My point is, we don’t have to wait for a creative team to ask us if something is possible before we go to work. We can be/should be seeking new avenues for them to explore before they ask. We’ve always been expected to be aware of new and upcoming, directors, developers, platforms, etc… The next logical step is to think about how to bring those pieces together in ways no one has thought to before. That’s where we’ll find something no one has seen before.


A couple of examples of remixed advertising:


The Wilderness Downtown:


















"Of Fear and Loathing"

Why were you last afraid at work? When was the last time you did something that made you feel fear? I doubt it was while you were doing something you’ve done a thousand times before. Fear happens when we try to do new things. So I’m suggesting a new approach to fear. Instead of avoiding it like we’ve been taught our whole lives I suggest we embrace it. Fear can be an amazing indicator we are growing as individuals and as a group. It’s not something to be avoided but to be sought out. Have you heard the phrase, “pain is weakness leaving the body?” It should be the same with fear. Fear is our inexperience leaving us. It’s a good thing if unpleasant at the time.


I picked that up early in my career and have since sought it out.  I noticed that when I was most afraid, was when I was doing to the best work or stretching my ability. Since then, I have begun to seek out the fear or at least not avoid it. I think it’s an indicator you are doing something right.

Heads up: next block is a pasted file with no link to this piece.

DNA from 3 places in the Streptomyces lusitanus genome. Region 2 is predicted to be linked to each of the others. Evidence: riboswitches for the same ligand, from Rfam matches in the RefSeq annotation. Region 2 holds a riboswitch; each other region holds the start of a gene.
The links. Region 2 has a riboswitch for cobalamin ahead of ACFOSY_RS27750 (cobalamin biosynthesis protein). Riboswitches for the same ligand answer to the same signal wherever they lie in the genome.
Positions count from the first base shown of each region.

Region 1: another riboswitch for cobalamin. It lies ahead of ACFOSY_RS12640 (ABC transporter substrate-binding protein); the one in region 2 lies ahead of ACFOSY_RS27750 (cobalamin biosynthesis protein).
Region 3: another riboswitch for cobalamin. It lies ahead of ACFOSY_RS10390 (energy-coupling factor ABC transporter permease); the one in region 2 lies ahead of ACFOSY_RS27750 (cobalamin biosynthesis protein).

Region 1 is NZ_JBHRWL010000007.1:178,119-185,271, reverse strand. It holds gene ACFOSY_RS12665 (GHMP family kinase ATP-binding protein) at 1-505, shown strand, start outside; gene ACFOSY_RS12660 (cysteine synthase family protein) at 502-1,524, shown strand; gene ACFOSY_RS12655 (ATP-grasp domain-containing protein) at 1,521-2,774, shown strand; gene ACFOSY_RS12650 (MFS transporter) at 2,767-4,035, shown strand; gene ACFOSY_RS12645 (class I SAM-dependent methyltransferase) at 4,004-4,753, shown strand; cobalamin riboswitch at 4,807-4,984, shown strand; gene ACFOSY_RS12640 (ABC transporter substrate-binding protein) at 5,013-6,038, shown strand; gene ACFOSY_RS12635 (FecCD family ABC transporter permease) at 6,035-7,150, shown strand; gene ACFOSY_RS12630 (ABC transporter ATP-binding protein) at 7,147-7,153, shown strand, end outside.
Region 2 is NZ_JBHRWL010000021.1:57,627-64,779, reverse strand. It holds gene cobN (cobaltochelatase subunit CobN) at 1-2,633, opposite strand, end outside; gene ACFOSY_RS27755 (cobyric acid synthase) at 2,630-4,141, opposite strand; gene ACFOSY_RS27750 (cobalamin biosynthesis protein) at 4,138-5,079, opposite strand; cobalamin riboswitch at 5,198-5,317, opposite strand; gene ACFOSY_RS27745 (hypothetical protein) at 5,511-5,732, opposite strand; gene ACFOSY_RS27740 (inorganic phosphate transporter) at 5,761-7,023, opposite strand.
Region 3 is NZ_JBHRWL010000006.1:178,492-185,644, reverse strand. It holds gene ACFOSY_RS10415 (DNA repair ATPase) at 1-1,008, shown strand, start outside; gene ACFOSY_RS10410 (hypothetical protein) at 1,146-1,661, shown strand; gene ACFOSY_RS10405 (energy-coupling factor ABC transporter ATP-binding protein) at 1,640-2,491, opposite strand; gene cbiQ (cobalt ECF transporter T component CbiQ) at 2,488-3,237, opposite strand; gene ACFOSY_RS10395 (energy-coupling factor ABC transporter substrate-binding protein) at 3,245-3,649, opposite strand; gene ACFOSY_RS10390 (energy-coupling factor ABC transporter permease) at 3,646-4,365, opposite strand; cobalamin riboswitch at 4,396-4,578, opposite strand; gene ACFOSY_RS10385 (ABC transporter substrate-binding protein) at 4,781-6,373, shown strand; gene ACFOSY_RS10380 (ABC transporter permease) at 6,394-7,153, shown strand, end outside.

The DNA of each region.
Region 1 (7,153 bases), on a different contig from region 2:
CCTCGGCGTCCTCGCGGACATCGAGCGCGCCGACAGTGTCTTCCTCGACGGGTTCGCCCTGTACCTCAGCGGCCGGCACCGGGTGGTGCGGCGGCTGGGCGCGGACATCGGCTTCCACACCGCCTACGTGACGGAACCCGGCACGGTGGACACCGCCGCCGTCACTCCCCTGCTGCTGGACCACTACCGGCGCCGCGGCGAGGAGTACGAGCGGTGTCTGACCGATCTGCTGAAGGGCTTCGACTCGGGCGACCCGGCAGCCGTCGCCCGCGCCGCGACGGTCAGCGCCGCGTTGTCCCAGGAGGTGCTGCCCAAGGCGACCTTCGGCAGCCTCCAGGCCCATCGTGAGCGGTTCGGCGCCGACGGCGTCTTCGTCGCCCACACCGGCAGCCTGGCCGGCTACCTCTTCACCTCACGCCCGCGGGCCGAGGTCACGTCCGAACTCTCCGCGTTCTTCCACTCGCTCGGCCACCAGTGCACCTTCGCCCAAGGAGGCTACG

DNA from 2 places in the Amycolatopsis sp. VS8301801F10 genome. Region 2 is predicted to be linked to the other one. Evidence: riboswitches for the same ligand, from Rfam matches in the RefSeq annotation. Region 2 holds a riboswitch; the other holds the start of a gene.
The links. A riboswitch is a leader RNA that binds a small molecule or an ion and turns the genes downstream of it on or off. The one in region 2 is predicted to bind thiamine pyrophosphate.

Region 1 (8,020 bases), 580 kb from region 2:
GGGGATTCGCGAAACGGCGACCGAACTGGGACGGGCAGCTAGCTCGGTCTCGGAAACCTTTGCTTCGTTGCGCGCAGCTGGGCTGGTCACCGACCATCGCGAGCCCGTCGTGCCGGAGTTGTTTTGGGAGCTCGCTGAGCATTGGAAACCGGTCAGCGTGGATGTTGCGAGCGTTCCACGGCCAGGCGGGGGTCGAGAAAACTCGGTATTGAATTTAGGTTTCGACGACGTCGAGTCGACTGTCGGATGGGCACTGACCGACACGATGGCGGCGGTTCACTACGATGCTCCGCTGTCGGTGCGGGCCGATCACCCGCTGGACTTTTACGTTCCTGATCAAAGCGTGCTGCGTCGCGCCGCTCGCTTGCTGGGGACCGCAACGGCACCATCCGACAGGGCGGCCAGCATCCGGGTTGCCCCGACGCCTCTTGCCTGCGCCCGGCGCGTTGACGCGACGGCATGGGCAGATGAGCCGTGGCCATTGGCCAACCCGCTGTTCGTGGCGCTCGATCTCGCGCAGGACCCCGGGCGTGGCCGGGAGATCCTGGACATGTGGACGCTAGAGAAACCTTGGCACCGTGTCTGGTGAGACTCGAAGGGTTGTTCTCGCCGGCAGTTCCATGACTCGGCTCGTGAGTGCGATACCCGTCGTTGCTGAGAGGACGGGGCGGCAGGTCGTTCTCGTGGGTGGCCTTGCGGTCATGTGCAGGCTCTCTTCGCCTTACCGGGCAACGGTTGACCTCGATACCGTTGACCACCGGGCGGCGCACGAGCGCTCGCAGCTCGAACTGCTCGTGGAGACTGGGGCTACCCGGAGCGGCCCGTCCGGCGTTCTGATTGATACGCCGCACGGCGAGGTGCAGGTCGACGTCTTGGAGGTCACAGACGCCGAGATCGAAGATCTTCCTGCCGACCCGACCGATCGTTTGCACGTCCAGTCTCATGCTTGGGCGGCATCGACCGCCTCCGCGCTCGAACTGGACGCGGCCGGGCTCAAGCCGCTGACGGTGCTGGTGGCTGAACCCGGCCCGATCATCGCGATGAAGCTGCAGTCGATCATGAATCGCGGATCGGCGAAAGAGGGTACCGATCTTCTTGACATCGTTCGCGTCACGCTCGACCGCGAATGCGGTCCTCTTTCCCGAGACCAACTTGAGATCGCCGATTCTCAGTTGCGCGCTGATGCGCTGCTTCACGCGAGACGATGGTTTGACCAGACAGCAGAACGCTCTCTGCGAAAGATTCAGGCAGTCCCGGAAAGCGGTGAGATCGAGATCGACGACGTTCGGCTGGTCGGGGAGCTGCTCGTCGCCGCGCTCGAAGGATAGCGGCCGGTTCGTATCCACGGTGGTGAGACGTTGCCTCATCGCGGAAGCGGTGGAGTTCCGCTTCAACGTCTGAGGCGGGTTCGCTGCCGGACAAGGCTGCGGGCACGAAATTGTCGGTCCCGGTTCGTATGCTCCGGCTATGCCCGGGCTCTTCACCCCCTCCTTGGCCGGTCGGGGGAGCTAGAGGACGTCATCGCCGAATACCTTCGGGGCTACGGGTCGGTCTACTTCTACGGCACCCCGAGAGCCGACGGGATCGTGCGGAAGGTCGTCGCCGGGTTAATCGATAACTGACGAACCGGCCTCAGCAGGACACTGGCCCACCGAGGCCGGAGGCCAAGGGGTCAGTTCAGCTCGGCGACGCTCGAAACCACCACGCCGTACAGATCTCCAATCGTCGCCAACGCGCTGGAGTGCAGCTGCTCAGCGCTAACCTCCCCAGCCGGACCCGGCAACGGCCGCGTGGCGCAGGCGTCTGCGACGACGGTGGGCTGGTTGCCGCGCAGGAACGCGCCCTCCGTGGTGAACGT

The same can be said for a company, brand or organization. Take Production for example. We are in an amazing situation where we can literally write our own future. We can redefine the roles we play in the agency.  If we were trying to avoid fear, we would wait for someone to define those roles for us. That’s the safe route. Follow the leader. Who does the leader follow? We have the opportunity to redefine what “production” means in our agency (and why not a larger sphere?) 


That is not to suggest we take wild risks on the client’s behalf. Our job is to make the work better not to jeopardize its completion for our own benefit. It must get done- on time and budget. That is a given with us.  In five years, no one will remember if it was late or over budget. But they will remember if it’s brilliant… or crap. 


Here’s one way to look at it. If you get handed an absolutely brilliant script/comp/whatever, and you have plenty of time and you can afford the best partners- do you really deserve the inscription on that piece of lucite?